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NATO Leader Visits Macedonia - 2001-08-29


NATO Secretary-General George Robertson visited Macedonia Wednesday to take a first hand look at Operation Essential Harvest. Alliance officials suggested for the first time that the 5,000 NATO troops in Macedonia might have to stay beyond their 30-day timetable.

A delegation of top NATO officials arrived by helicopter Wednesday at a military base in southern Macedonia. They came to see the results of two days of collecting weapons from ethnic Albanian guerrillas.

About 400 rifles and a handful of rocket launchers and mortar tubes were spread out for inspection by NATO Secretary General George Robertson, his special envoy to the Balkans Pieter Feith, and NATO's outgoing ambassador to Macedonia, Hans Joerg Eiff.

All three said they were satisfied with the results of the alliance's disarmament operation so far, and praised the contingent of Greek soldiers handling the storage and disposal of the weapons. The commander of British troops taking part in the mission, Brigadier Barney White-Spunner, said 80 percent of the arms collected were in his words, "perfectly serviceable."

The alliance aims to collect 3,300 weapons in its 30-day operation. But many Macedonians consider that target too low. Government leaders insist ethnic Albanian fighters are holding up to 85,000 weapons.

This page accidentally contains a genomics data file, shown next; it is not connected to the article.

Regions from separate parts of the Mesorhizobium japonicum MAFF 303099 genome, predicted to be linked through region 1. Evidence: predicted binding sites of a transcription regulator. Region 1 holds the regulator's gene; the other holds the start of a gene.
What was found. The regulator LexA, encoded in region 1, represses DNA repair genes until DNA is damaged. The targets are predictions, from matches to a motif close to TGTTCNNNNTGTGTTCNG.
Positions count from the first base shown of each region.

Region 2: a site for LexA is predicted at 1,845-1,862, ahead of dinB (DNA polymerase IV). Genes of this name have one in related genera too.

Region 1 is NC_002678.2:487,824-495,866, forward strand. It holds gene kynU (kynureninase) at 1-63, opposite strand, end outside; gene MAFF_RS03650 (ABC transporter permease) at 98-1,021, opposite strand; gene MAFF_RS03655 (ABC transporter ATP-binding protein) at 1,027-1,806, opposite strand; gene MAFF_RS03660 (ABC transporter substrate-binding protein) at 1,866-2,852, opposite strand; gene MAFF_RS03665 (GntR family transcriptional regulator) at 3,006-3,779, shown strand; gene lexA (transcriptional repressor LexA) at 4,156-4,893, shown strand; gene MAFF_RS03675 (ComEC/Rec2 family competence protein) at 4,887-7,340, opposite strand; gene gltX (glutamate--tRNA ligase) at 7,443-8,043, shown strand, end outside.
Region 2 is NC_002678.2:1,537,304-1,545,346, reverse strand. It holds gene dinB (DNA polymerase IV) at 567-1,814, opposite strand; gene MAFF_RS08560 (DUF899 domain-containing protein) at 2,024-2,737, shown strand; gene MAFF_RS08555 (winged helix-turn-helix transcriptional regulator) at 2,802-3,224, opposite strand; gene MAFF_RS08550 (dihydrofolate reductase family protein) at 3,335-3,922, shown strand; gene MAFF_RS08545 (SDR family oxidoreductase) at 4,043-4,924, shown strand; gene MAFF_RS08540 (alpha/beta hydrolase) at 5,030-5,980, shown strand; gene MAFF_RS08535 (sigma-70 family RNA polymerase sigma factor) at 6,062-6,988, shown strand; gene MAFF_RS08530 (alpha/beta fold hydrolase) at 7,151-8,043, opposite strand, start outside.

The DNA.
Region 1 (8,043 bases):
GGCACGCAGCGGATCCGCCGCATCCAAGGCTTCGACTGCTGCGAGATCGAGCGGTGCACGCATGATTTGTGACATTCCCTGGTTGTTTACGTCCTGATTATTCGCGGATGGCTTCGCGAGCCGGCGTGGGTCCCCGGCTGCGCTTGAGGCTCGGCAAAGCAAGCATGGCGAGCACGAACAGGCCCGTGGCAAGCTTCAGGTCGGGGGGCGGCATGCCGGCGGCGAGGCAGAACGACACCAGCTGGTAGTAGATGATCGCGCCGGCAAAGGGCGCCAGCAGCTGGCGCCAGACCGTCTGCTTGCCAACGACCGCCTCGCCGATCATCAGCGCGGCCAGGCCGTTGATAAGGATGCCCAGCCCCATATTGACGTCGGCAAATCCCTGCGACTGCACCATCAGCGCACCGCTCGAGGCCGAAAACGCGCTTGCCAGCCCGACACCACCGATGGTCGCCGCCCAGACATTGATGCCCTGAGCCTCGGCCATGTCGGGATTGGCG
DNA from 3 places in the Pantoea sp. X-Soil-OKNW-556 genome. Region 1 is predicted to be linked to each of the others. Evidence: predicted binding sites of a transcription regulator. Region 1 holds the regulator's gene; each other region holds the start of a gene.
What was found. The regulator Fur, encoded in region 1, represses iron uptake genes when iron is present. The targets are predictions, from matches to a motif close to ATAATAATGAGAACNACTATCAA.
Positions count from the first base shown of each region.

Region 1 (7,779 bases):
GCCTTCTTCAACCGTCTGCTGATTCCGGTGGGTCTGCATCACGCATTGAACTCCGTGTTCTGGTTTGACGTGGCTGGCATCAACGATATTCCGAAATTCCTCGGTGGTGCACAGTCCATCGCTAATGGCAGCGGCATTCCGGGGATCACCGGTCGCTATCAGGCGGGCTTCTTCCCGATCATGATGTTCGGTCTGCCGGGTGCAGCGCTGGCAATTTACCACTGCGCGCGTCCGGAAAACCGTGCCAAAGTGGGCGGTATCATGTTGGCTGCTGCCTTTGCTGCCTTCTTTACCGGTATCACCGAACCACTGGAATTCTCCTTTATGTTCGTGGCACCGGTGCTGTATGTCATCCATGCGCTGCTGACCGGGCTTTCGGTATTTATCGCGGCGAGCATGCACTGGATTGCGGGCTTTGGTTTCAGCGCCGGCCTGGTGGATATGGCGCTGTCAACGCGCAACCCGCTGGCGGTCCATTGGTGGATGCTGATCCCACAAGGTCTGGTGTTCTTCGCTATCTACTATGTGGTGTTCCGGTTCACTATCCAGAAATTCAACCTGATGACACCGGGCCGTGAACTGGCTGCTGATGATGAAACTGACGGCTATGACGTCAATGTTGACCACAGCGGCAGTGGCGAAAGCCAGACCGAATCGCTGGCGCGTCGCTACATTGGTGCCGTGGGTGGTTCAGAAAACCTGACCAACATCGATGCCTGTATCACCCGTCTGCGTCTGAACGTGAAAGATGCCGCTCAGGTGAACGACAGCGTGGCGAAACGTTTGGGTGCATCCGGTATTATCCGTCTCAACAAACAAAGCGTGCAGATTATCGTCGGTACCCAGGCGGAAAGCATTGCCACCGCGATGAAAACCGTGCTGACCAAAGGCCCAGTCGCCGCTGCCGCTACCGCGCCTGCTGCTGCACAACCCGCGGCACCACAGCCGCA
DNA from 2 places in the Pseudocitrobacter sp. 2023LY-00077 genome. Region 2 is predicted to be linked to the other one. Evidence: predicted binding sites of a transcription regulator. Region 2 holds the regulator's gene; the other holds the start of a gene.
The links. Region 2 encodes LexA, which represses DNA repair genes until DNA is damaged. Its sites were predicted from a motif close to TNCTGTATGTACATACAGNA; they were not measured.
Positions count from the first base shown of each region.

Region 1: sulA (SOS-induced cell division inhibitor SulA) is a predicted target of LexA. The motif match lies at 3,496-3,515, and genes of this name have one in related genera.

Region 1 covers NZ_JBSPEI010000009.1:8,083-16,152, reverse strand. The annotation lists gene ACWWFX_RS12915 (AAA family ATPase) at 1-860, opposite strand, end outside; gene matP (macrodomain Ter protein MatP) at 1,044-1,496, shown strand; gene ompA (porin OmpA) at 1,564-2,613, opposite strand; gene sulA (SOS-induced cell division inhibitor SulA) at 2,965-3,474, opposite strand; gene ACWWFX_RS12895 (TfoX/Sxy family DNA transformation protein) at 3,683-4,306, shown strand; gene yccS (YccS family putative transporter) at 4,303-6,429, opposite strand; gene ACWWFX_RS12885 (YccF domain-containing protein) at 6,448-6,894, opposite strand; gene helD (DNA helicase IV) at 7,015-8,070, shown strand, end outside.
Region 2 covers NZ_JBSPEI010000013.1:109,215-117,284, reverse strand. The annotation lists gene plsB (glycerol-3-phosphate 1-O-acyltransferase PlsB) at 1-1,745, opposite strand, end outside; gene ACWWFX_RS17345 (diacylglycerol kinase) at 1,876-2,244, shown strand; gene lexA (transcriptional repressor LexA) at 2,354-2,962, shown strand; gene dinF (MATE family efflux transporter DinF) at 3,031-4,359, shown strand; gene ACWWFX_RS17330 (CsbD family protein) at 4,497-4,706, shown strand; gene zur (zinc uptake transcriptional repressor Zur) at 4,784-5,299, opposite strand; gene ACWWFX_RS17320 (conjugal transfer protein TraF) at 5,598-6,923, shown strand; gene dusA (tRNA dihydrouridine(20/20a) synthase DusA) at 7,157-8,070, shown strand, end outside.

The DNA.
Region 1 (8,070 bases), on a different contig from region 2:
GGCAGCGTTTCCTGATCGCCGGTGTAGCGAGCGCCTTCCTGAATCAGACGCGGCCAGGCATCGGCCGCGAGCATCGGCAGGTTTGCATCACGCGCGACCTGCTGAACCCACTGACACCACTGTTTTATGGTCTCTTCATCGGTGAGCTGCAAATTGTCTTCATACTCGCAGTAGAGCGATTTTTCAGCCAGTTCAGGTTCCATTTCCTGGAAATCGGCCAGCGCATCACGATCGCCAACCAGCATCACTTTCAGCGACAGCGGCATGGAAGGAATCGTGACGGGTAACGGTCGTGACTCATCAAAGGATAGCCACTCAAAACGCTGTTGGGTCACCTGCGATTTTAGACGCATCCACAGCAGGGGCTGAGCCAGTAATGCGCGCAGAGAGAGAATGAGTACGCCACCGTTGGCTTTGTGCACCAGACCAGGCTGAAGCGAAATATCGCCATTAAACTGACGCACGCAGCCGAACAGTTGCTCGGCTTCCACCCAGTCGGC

Asked by reporters if NATO would complete its mission by its self-imposed deadline of September 26, Mr. Robertson said he was confident it could do so. However, he left the door open to expanding both the scope and time frame of the mission, saying that would be up to NATO's political leaders.

Diplomats and commentators have expressed skepticism that bringing peace to Macedonia after six months of guerrilla warfare could be done in only 30 days.

Ambassador Eiff said the beginning of Operation Essential Harvest was in his words, "the easy part." He cautioned that as the process of parliamentary ratification of a peace agreement advances, mutual distrust between the government and rebels could make it difficult to conclude the deal. He said without the presence of NATO on the ground, there could be, in his words, "trouble from both sides."

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